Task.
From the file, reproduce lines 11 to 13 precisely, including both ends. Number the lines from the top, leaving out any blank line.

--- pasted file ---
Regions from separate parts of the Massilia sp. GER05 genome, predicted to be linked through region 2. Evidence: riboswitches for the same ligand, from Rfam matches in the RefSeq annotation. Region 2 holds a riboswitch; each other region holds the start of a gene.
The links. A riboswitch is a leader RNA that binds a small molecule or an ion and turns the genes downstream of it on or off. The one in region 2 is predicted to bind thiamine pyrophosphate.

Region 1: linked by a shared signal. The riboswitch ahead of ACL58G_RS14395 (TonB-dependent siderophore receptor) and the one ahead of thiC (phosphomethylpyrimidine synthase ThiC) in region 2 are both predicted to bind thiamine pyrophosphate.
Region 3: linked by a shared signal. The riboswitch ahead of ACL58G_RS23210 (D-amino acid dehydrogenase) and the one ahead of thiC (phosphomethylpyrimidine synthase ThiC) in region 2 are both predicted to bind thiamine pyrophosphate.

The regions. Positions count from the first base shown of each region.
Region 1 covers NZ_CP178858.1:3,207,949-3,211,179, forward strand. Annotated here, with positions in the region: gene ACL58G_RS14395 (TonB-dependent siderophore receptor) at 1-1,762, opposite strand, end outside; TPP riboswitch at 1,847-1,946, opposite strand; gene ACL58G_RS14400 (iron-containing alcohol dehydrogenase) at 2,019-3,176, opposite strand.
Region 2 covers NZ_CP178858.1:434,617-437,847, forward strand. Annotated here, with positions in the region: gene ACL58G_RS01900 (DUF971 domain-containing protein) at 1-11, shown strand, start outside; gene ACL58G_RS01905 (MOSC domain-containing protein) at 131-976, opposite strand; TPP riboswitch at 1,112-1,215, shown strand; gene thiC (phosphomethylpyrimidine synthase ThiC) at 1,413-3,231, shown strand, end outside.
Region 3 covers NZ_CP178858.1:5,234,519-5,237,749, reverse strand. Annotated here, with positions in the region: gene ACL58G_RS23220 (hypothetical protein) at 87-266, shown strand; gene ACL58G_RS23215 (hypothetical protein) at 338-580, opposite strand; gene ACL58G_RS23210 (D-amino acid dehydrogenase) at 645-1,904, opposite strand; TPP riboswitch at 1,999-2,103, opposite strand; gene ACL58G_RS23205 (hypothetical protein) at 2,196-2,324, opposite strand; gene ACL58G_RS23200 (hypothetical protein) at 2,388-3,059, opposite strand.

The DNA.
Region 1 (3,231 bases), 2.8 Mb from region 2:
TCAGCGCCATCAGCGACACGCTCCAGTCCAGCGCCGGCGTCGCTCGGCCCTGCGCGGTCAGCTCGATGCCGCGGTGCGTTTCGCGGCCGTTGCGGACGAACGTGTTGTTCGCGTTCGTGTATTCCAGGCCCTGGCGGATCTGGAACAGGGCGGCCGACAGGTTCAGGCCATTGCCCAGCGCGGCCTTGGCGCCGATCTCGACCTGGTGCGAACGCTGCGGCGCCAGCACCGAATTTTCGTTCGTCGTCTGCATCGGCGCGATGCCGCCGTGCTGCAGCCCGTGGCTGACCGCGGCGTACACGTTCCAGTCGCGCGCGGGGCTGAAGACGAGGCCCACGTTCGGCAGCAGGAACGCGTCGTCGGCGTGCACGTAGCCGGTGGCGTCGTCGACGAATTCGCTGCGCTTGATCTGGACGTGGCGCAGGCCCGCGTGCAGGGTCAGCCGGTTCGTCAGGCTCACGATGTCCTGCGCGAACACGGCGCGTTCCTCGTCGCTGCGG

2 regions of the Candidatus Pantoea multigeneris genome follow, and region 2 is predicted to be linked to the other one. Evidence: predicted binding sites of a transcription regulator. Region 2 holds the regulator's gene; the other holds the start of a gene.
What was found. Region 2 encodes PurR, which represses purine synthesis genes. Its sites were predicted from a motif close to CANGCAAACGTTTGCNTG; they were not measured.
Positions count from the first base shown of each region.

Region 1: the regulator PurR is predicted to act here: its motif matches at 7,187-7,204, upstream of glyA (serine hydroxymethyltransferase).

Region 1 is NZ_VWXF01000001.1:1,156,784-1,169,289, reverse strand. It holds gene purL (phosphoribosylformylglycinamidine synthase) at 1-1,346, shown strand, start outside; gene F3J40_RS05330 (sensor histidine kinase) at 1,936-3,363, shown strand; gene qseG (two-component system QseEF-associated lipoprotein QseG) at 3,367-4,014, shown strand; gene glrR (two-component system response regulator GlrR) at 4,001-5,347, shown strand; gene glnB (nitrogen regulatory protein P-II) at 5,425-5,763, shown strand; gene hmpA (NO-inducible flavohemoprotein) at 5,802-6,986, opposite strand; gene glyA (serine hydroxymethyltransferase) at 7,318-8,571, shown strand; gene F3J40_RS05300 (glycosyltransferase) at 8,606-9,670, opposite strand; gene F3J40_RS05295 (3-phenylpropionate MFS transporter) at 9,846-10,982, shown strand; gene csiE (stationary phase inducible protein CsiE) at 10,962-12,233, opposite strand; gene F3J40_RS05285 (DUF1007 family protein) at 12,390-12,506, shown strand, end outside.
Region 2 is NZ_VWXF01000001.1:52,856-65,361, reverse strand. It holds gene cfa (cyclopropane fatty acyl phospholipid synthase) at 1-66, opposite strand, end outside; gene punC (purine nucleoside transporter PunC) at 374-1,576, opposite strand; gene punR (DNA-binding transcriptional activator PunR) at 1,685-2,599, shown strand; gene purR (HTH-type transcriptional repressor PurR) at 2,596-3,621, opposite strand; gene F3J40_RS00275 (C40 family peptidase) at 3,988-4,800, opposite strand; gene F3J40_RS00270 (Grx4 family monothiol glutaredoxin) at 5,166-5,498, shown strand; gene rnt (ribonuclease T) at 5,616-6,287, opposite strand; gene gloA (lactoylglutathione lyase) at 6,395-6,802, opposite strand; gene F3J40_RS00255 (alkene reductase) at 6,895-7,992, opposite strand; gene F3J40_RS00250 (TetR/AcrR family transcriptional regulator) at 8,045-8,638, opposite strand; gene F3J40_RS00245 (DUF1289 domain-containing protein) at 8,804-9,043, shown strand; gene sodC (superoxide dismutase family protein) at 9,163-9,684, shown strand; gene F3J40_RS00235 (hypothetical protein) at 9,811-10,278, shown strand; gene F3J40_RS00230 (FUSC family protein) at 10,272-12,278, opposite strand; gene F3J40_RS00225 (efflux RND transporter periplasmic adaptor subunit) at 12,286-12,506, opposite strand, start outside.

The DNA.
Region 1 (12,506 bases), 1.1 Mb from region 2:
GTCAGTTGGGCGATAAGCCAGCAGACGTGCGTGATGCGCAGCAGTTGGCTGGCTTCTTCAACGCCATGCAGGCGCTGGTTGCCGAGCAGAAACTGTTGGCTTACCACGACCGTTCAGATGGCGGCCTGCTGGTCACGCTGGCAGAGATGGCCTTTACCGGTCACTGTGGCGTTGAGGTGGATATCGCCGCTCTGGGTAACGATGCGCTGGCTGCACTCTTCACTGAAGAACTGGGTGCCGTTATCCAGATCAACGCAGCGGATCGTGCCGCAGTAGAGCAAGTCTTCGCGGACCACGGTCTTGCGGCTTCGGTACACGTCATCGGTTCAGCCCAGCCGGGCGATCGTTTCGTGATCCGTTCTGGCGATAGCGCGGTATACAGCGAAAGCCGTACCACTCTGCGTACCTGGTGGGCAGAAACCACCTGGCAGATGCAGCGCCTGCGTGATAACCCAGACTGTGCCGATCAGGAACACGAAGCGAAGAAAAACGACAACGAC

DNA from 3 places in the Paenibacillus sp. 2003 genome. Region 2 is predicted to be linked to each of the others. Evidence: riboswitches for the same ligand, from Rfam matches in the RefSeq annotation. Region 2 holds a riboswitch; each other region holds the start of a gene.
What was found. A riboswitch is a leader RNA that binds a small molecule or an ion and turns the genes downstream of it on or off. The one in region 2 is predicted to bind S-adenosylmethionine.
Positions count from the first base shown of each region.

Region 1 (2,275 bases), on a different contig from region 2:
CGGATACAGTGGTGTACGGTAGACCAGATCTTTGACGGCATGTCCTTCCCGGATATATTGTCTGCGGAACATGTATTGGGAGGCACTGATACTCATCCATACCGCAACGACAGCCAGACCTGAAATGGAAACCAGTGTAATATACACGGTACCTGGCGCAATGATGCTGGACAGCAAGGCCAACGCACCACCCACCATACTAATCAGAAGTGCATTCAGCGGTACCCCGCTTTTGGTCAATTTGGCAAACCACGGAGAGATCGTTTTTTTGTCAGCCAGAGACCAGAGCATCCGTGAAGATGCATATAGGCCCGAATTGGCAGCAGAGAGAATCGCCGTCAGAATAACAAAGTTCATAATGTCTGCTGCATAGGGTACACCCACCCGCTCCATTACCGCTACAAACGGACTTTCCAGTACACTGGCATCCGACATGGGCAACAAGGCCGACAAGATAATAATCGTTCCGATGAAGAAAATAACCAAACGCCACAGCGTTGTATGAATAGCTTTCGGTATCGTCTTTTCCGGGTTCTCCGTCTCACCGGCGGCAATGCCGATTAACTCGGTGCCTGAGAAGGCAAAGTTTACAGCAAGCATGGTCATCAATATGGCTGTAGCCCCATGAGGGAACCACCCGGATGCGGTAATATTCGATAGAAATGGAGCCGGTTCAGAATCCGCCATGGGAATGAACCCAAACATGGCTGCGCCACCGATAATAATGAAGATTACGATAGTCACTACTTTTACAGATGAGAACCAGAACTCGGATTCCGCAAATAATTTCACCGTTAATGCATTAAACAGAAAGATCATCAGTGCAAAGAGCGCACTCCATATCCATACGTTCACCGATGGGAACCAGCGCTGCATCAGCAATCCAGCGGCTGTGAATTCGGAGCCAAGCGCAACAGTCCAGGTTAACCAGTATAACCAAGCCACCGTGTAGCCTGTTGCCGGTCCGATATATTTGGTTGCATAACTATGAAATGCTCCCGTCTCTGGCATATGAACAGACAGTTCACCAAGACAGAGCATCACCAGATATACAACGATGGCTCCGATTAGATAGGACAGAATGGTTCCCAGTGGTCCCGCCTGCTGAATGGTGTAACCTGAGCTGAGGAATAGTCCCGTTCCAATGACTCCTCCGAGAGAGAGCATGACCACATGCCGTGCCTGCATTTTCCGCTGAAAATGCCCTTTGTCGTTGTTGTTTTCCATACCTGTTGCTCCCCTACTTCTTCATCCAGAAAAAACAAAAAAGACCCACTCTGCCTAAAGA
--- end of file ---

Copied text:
TCAGCGCCATCAGCGACACGCTCCAGTCCAGCGCCGGCGTCGCTCGGCCCTGCGCGGTCAGCTCGATGCCGCGGTGCGTTTCGCGGCCGTTGCGGACGAACGTGTTGTTCGCGTTCGTGTATTCCAGGCCCTGGCGGATCTGGAACAGGGCGGCCGACAGGTTCAGGCCATTGCCCAGCGCGGCCTTGGCGCCGATCTCGACCTGGTGCGAACGCTGCGGCGCCAGCACCGAATTTTCGTTCGTCGTCTGCATCGGCGCGATGCCGCCGTGCTGCAGCCCGTGGCTGACCGCGGCGTACACGTTCCAGTCGCGCGCGGGGCTGAAGACGAGGCCCACGTTCGGCAGCAGGAACGCGTCGTCGGCGTGCACGTAGCCGGTGGCGTCGTCGACGAATTCGCTGCGCTTGATCTGGACGTGGCGCAGGCCCGCGTGCAGGGTCAGCCGGTTCGTCAGGCTCACGATGTCCTGCGCGAACACGGCGCGTTCCTCGTCGCTGCGG

2 regions of the Candidatus Pantoea multigeneris genome follow, and region 2 is predicted to be linked to the other one. Evidence: predicted binding sites of a transcription regulator. Region 2 holds the regulator's gene; the other holds the start of a gene.
What was found. Region 2 encodes PurR, which represses purine synthesis genes. Its sites were predicted from a motif close to CANGCAAACGTTTGCNTG; they were not measured.